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# [Solved]: Schedule two trains whose tracks overlap so they don't crash

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Problem Detail:

I've encountered scheduling problems in my algorithms class before like the type we use vertex cover to solve.

Recently I was asked this question and did not even know what algorithmic technique to use to answer it!

There are two trains, which run between stations and share a portion of track. For instance train 1 runs between stations A B C D E F G H and train 2 runs between stations I J K B C D E F L M so the trains share the track between B C D. At each end of the track the train turns around and goes the other way on its track. The trains go from station to station in 1 unit time. I need to prevent the trains from crashing head on on the shared track, I have the power to stop either train at any station and restart it again when I please.

How can I solve this problem without using a ton of if else clauses, what CS principles should I be using here?

edit

Some background, the first solution I wrote was just a simple check to see if the other train was on the shared track before sending the other train out. That seemed ad hoc to me and I'm sure it did to the company I interviewed for as well.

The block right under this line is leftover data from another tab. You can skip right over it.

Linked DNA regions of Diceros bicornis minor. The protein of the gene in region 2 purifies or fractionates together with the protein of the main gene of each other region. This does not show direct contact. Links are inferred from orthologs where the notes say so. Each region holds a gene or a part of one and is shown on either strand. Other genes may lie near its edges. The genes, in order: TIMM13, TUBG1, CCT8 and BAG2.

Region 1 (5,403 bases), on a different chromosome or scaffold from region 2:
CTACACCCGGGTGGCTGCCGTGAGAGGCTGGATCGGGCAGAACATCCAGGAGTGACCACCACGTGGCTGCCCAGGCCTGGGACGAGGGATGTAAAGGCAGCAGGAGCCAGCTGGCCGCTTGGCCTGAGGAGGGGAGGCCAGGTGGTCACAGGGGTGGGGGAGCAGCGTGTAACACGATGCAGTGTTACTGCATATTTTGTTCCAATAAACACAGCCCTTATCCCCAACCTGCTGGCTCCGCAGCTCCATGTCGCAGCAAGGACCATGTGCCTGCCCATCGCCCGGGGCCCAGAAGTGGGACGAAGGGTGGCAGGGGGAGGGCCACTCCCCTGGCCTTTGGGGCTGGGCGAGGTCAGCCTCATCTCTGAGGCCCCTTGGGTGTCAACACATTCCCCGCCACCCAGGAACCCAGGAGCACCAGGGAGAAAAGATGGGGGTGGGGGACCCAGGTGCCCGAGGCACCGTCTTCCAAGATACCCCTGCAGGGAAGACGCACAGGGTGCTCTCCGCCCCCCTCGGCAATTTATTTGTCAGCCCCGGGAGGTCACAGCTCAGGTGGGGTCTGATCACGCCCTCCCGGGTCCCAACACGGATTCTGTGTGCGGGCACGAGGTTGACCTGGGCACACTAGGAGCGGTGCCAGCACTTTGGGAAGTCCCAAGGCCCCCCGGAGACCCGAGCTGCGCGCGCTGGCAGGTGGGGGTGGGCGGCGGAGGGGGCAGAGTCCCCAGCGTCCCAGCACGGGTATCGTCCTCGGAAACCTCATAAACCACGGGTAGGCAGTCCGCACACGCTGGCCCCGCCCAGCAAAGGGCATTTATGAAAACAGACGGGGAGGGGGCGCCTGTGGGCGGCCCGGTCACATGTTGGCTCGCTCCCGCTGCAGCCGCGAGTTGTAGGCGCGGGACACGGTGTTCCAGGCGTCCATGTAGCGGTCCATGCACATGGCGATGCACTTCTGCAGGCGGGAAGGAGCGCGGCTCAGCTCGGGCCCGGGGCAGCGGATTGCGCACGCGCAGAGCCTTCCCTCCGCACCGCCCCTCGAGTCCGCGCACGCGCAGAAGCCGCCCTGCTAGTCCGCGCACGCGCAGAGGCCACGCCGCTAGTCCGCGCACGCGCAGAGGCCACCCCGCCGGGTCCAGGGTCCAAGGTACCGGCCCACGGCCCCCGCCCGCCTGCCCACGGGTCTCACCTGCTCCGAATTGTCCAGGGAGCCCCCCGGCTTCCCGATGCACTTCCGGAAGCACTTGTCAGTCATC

I figure there must be an algorithm or at least a school of thought for this type of problem, after all how do they build extensible systems for managing shared runway space at an airport, or managing traffic flow at stop lights.

My intuition is that this is a very introductory problem to a school of thought in computational problem solving I have not yet encountered.

I might be wrong, but could anybody clear the air for me?

If you calculate the cycle, as there are only two trains and distance between every station is one, you could simply run them in order and appoint wait in some station to avoid crash.

If you have to implement some unfortunate events (first one stops for some reason, reschedule it to run on itd own time).

With two trains it will work without problems.

Otherwise use semaphores (it fits even literally ;)

There is no explicitly given synchronisation problem, so nasty trick works.